Calm and Patience
Whether grounded in reality or not, all fears are emotional, and you can do a lot to support your teenager is getting over the fear by being patient and supportive.
Give clear directions in advance of the action: There will be a traffic light coming up in half a mile; as we get close to it you can put on your directional signal and take a right-hand turn at the light.
Mistakes will happen. When I learned to drive, it was on a temperamental 4-on-the-floor Dodge Colt. My first foray onto the main roads in the center of town happened to be right after a snowfall and the road was full of slush. As my hands gripped the wheel at the red light, I remember thinking, So that’s what they mean by white knuckles. I hadn’t mastered the sensitive clutch yet. Even on a back road in dry conditions, I had trouble easing from the clutch to gas without stalling. I’ll never forget the panic of stalling again and again through 3 red lights while a line of outraged commuters honked behind me.
Some of your teen’s anxiety may not be about the dangers of driving, but from the fear of doing the wrong thing or feeling humiliated. Reassure your emerging driver that mistakes are expected when learning any new skill; repeated and sustained practice will help reduce the mistakes.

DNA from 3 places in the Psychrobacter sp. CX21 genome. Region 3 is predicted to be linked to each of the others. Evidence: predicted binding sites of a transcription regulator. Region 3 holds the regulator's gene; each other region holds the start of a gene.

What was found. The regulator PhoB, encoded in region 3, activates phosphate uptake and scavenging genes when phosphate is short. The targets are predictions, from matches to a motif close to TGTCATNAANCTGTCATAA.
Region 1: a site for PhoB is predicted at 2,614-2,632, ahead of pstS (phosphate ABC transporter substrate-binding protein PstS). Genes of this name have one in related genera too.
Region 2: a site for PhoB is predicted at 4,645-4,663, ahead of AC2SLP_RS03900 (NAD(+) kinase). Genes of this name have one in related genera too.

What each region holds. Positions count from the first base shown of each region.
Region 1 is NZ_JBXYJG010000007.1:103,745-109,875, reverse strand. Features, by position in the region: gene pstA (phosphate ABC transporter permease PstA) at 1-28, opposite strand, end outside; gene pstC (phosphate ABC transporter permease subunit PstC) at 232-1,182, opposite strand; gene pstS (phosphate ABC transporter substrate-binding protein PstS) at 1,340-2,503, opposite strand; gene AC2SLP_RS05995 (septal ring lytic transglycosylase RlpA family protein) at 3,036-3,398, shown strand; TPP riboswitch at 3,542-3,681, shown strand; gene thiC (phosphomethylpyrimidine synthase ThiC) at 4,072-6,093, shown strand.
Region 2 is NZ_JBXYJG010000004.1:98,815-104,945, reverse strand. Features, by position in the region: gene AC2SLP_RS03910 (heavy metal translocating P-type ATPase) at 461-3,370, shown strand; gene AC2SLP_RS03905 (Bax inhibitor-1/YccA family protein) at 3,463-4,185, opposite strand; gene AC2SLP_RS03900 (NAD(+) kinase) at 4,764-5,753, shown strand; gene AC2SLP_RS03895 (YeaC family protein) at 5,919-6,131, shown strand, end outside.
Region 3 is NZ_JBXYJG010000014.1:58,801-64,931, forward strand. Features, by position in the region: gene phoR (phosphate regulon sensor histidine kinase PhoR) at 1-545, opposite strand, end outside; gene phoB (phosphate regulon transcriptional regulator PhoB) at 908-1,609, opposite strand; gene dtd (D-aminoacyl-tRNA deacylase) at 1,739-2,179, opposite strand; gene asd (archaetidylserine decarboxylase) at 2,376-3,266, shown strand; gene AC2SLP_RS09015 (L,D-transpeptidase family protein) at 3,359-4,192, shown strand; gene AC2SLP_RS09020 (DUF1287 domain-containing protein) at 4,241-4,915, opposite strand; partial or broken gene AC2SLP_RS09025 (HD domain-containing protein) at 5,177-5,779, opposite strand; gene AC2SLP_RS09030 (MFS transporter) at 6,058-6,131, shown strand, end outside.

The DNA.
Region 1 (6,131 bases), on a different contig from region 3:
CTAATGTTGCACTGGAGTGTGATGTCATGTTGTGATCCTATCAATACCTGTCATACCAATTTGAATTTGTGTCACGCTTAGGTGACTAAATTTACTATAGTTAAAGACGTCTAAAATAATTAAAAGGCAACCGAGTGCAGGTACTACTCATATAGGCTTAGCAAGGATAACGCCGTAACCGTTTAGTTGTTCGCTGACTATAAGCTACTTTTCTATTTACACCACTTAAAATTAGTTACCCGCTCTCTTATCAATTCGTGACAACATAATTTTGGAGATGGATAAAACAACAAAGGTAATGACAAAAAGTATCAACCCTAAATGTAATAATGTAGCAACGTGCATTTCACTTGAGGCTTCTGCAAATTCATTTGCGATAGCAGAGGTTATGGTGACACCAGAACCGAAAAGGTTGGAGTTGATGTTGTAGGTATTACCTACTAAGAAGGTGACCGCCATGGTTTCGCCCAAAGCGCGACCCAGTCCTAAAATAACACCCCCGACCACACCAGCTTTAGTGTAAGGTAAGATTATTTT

5. Work with a Driving School
Sometimes the best approach to help a teen with anxiety learn to drive is with professional driving support. This kind of intervention is especially powerful if you’re nervous yourself about your teen’s driving or if the tension between you is ramping up. Additional pressure will get in the way of learning.
A professional driving instructor will offer a methodical, objective plan which covers all the bases. Programs vary, from hybrid driving instruction which begins online and continues in person, or as a comprehensive one-to-one course.
6. If all else fails, consult a counselor who specializes in phobias.
Likewise, a counselor can provide short- or long-term help to get over a phobia or just give some extra support. For those persistent fears, especially those based on a past traumatic experience like an accident, this might be the best option. A therapist can guide your teen through formal exposure therapy to desensitize emotional triggers of anxiety related to the event.
If your teen is not required to drive by personal or family needs, there’s always the option to wait to learn until a time when they may feel more prepared.
Teaching a scared teenager to drive requires patience and communication. It’s important to remember that just as children develop on different timetables, teens may be ready to drive at different ages. Give your teen opportunities and support, but let them initiate the process of learning to drive. You can use the tips here to slowly ease your teen past the fear, and it all starts with just one step.